Since then, race has played a role in the politics of both parties. The Republican Party advances conservative ideology that protects the status quo. Part of this status quo is that whites as a group maintain the benefits of institutional or systemic racism: the racism that is embedded as normal practices within society. This, combined with the “politics of fear” that creates and perpetuates many whites’ perceived fear of dropping down on the social ladder due to affirmative action or other (Democrat-supported) government programs, keeps many whites loyal to the Republican Party because it opposes such programs. Republican politicians’ hostility toward Civil Rights legislation—and, more recently, to the BLM Movement—keeps the majority of Blacks voters loyal to the Democratic Party, even when it fails to take meaningful action to close the social and economic gap between Black and white Americans.

Questions for Discussion

  1. If someday you decided to run for political office, what type of economic and/or social policies would you propose to appeal to all racial demographics?
  2. How does the knowledge of racial/ethnic inequality and discrimination in the U.S. shape your vote?
  3. Does the BLM Movement play a role in shaping voter's attitudes toward the two major parties today the way the Civil Rights Movement did in the 1960s? Why or why not?
  4. While on average women are more likely to vote Democratic, in the 2020 presidential election the majority of white women voted for Trump while the majority of black women voted for Biden.  Does it mean that race is a stronger predictor of voting behavior than gender?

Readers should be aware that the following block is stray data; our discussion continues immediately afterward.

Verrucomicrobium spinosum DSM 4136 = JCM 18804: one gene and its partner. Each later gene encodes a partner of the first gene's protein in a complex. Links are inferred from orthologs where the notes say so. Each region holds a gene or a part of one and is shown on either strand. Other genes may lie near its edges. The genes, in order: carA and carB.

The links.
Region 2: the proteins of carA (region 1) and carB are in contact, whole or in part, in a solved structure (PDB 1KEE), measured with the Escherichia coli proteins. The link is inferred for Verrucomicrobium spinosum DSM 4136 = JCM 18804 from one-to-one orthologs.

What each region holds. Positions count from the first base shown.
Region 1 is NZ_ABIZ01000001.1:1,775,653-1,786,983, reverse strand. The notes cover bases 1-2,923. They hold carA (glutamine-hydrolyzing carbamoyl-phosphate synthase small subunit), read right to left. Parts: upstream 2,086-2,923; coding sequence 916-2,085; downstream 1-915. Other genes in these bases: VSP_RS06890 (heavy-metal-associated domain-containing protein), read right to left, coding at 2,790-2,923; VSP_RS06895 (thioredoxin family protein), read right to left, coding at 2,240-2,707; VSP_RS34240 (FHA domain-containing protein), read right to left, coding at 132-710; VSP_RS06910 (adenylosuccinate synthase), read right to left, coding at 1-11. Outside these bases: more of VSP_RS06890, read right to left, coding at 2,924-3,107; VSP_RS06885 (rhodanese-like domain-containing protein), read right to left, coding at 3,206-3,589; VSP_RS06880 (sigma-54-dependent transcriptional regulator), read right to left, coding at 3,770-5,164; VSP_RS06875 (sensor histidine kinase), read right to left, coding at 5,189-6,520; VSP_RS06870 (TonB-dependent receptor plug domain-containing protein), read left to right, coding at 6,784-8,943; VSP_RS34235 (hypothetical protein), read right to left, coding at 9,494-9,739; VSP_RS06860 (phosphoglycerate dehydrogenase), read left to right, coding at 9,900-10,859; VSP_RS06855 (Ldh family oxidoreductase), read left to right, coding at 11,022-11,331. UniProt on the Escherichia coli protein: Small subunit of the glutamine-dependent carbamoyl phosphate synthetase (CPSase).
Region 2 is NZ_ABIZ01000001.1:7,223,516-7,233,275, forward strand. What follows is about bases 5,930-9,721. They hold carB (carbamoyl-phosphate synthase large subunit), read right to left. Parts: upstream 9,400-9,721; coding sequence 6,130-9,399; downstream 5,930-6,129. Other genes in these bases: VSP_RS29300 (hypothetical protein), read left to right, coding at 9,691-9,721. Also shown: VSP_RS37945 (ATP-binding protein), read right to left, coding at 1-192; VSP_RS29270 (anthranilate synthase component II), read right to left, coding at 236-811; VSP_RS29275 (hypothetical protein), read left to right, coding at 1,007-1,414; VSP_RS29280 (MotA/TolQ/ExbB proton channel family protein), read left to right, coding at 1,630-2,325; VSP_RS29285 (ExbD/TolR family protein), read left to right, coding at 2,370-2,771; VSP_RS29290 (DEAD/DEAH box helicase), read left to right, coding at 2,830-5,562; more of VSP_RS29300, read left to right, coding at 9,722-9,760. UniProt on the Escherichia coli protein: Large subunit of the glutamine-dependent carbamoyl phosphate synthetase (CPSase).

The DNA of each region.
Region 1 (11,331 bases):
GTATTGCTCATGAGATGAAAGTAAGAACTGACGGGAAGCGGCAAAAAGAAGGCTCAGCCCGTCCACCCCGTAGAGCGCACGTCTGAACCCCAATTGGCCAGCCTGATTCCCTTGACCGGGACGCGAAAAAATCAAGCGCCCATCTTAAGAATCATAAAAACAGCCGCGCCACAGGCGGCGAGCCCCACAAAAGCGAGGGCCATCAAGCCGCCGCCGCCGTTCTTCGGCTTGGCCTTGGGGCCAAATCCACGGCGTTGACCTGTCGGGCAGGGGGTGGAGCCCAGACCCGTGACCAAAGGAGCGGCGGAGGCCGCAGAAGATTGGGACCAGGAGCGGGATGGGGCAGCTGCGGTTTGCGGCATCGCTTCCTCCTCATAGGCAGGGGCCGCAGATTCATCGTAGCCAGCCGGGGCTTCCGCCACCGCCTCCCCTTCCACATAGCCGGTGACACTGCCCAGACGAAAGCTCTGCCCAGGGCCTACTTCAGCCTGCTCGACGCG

1. First Thing: Stacey Abrams slams 'Jim Crow' voting reforms in Georgia (2021, March 15). The Guardian.

  2. Duffin, Erin. (2020, ). Exit polls of the 2020 Presidential Election in the United States on November 3, 2020, share of votes by ethnicity.

  3. Jackson, Brooks. (2008, April 18). Blacks and the Democratic Party.

  4. Little, Becky. (2017, August 18). How the ‘Party of Lincoln’ Won Over the Once Democratic South.

  5. Richard M. Nixon Presidential Nomination Acceptance Speech. Republican National Convention, Miami Beach, Florida. August 8, 1968.

About the Author

Greg A. Lukasik, Ph.D., is currently a Senior Instructor of Sociology at Florida Atlantic University in Boca Raton, Florida. He completed his Ph.D. in sociology at Florida State University in 2009. His scholarly and teaching interests are in the area of social movements, globalization, social problems, and environmental sociology. He has contributed as a reviewer to the American Journal of Sociology, the Social Science History, and the International Journal of Comparative Sociology.